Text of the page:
Pain is a problem in America. An estimated 100 million people suffer from chronic pain—more than the total number of people with diabetes, heart disease, and cancer combined. 20% of the population reports that pain disrupts their sleep several nights per week, and the cost of treating chronic pain is billions of dollars per year. We suggest that might try some of the following complementary treatments for pain before you seek prescription pain medication. If you are already under the care of a physician, consult with him before you stop any medication.
Pharmaceuticals are not as effective as we’re led to believe
Pharmaceuticals, from common over-the-counter drugs like ibuprofen and naproxen to powerful opioids like Vicodin and hydrocodone, are the standard treatment for pain. In spite of this, 60% of those taking the most powerful pain drugs report that their pain is still not under control. In addition, even over-the-counter pain drugs carry risks such as gastrointestinal problems, while opioids have a high risk of addiction and are one of the main causes of drug-related deaths.
Alternatives to pharmaceutical treatments
Chronic pain can be due to a variety of problems, from arthritis to nerve damage. Often, however, it has no discernible cause, or persists long after an injury has healed. Conventional medicine reaches for the prescription pad when it comes to pain, but there are alternatives. Several non-drug treatments have been found to be extremely effective for the treatment of chronic pain, without the side effects or risk of addiction that accompanies pharmaceutical drugs.
While conventional medicine has historically scoffed at the idea of widespread vitamin D deficiency in the U.S., that attitude is changing. Multiple studies have found that a huge swath of the population has very low levels of this important vitamin, and supplementation often cures chronic musculoskeletal pain in individuals who may have been suffering for years. It’s also helpful for arthritis sufferers and those with fibromyalgia.
How much should you take? The best way to calculate the proper dose is to have your vitamin D levels tested. If this isn’t possible, the Vitamin D Council recommends that adults take 2,000 IU per day—and more if they don’t get much sun. Those who are overweight may also need more.
This South African plant is one of a small number of herbal remedies which has strong scientific backing. Although research into many of its traditional uses is still lacking, studies have repeatedly found it to be effective for both muscle pain and pain from osteoarthritis. In fact, a Cochrane Review found it to be as effective as the pain reliever Vioxx, but without the catastrophic side effects which resulted in Vioxx’s recall.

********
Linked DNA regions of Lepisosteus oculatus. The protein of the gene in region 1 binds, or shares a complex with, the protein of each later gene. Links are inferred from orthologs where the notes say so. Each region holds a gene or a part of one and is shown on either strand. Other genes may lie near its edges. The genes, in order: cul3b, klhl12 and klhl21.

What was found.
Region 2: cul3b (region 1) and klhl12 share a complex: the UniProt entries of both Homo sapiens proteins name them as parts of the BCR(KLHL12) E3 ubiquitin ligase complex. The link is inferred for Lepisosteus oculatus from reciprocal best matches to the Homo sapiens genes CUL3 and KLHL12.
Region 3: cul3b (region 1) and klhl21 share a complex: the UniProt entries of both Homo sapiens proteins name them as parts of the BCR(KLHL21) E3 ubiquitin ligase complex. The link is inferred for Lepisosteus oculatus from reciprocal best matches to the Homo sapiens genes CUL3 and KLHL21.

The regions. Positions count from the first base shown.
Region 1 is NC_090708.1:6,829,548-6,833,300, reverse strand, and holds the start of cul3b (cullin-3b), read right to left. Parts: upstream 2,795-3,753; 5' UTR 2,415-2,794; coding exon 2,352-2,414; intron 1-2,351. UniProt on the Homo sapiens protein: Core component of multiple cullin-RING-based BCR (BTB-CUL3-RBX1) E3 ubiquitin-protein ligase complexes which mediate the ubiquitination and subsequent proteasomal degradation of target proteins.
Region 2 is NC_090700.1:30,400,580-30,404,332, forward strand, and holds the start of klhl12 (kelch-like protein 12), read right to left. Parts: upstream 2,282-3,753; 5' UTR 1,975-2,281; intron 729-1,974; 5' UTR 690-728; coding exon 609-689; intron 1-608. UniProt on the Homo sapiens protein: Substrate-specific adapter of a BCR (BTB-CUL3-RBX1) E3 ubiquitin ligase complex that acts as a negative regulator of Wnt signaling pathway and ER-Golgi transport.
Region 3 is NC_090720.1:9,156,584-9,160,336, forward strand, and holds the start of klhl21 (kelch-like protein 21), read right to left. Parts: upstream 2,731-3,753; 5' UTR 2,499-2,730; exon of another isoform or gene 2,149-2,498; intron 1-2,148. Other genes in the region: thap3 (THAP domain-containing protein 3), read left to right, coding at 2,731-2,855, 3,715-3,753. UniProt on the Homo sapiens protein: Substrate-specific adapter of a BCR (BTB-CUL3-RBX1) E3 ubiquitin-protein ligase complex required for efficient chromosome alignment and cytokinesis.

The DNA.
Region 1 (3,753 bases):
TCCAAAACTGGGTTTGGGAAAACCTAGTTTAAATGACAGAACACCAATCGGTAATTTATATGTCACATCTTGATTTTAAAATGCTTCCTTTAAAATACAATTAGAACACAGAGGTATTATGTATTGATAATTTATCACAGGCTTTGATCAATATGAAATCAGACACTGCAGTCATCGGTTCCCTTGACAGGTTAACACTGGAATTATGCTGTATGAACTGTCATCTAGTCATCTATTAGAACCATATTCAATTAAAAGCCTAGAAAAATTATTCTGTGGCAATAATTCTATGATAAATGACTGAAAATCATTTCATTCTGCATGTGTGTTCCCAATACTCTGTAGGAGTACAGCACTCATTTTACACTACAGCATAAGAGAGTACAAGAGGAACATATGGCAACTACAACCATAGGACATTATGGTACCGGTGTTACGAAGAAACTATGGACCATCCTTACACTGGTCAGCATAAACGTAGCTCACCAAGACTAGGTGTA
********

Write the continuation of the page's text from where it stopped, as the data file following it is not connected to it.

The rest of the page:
Devil’s claw is available is available in a variety of forms, including capsules, powder, liquid, and tincture. The Arthritis Foundation suggests 750 mg to 1000 mg three times per day. While effective for pain, you shouldn’t take it if you
- Are pregnant
- Have gallstones
- Have ulcers
- Are taking an antacid drug
- Or are on blood thinners
- It may also interfere with some diabetes medications.
While it hasn’t been extensively studied in randomized trials, arnica is almost universally recommended by complementary health practitioners. It is most effective for muscular pain, arthritic pain, and bruises.
There are two types of arnica products available, an herbal preparation and a homeopathic one. The herbal version comes in the form of salve, cream, or oil applied topically to the affected area. Herbal arnica preparations should only be applied topically, and should never be used in areas with broken skin. If ingested, herbal arnica is quite toxic and can cause severe side effects.
Homeopathic arnica preparations, on the other hand, are extremely dilute and are intended to be taken by mouth. Homeopathic arnica remedies are most often used as a first-line treatment for injuries such as sprains and strains, but may be beneficial for flare-ups of chronic pain. Neither form of arnica should be used by pregnant women.
These Traditional Chinese Medicine (TCM) practices have long been promoted as effective treatment for chronic pain, and a growing body of research confirms that they may indeed reduce pain; particularly chronic low back and neck pain, osteoarthritis of the knee, and migraines. The National Institutes of Health conclude that “[acupuncture] appears to be a reasonable option for people with chronic pain to consider.”
Traditional acupuncture uses ultra-fine needles to stimulate specific points on the body. For the needle-phobic, however, needle-less practices are also an option. Modern practices may use mild electrical stimulation rather than needles.
A deficiency in this mineral can be an overlooked cause of chronic pain. It appears to be helpful in treating chronic pain conditions as diverse as nerve pain (neuropathy), fibromyalgia, migraines, muscle spasms, and nonspecific muscular pain. Several types of magnesium are available, and dosage varies depending on the condition to be treated, your age, and your current magnesium levels. For the appropriate dosage for your individual circumstances, speak to your healthcare provider.
Pain is a problem in America, and pain-relieving drugs are an even bigger problem. Both can have devastating consequences. These alternative treatments, used correctly, may help you overcome your pain without the drawbacks of pharmaceutical treatments.